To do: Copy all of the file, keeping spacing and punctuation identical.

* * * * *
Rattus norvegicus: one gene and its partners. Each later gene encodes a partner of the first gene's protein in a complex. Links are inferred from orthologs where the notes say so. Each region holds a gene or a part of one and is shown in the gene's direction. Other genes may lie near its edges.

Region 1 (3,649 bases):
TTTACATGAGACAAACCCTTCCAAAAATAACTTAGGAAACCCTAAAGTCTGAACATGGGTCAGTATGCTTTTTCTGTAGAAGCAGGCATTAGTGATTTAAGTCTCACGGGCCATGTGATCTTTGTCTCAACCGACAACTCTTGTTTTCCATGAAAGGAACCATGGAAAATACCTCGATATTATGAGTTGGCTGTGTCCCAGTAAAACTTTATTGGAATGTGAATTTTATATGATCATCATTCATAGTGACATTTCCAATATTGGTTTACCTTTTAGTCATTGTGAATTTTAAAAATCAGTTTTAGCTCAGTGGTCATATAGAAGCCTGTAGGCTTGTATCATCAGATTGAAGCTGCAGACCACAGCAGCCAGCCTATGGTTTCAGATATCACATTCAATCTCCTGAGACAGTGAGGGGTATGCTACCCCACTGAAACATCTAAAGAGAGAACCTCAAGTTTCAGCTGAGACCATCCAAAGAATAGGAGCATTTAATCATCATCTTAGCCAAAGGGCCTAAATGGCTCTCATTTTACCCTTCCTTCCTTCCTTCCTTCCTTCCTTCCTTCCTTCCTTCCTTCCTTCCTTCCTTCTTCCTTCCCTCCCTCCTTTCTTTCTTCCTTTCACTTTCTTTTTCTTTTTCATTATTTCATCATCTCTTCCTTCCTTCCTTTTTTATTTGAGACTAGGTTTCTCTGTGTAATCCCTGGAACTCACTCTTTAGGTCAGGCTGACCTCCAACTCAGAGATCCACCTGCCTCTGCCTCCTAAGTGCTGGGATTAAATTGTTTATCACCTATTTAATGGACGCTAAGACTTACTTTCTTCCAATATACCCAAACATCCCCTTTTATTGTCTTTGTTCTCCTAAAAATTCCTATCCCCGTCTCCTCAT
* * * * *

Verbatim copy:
Rattus norvegicus: one gene and its partners. Each later gene encodes a partner of the first gene's protein in a complex. Links are inferred from orthologs where the notes say so. Each region holds a gene or a part of one and is shown in the gene's direction. Other genes may lie near its edges.

Region 1 (3,649 bases):
TTTACATGAGACAAACCCTTCCAAAAATAACTTAGGAAACCCTAAAGTCTGAACATGGGTCAGTATGCTTTTTCTGTAGAAGCAGGCATTAGTGATTTAAGTCTCACGGGCCATGTGATCTTTGTCTCAACCGACAACTCTTGTTTTCCATGAAAGGAACCATGGAAAATACCTCGATATTATGAGTTGGCTGTGTCCCAGTAAAACTTTATTGGAATGTGAATTTTATATGATCATCATTCATAGTGACATTTCCAATATTGGTTTACCTTTTAGTCATTGTGAATTTTAAAAATCAGTTTTAGCTCAGTGGTCATATAGAAGCCTGTAGGCTTGTATCATCAGATTGAAGCTGCAGACCACAGCAGCCAGCCTATGGTTTCAGATATCACATTCAATCTCCTGAGACAGTGAGGGGTATGCTACCCCACTGAAACATCTAAAGAGAGAACCTCAAGTTTCAGCTGAGACCATCCAAAGAATAGGAGCATTTAATCATCATCTTAGCCAAAGGGCCTAAATGGCTCTCATTTTACCCTTCCTTCCTTCCTTCCTTCCTTCCTTCCTTCCTTCCTTCCTTCCTTCCTTCCTTCTTCCTTCCCTCCCTCCTTTCTTTCTTCCTTTCACTTTCTTTTTCTTTTTCATTATTTCATCATCTCTTCCTTCCTTCCTTTTTTATTTGAGACTAGGTTTCTCTGTGTAATCCCTGGAACTCACTCTTTAGGTCAGGCTGACCTCCAACTCAGAGATCCACCTGCCTCTGCCTCCTAAGTGCTGGGATTAAATTGTTTATCACCTATTTAATGGACGCTAAGACTTACTTTCTTCCAATATACCCAAACATCCCCTTTTATTGTCTTTGTTCTCCTAAAAATTCCTATCCCCGTCTCCTCAT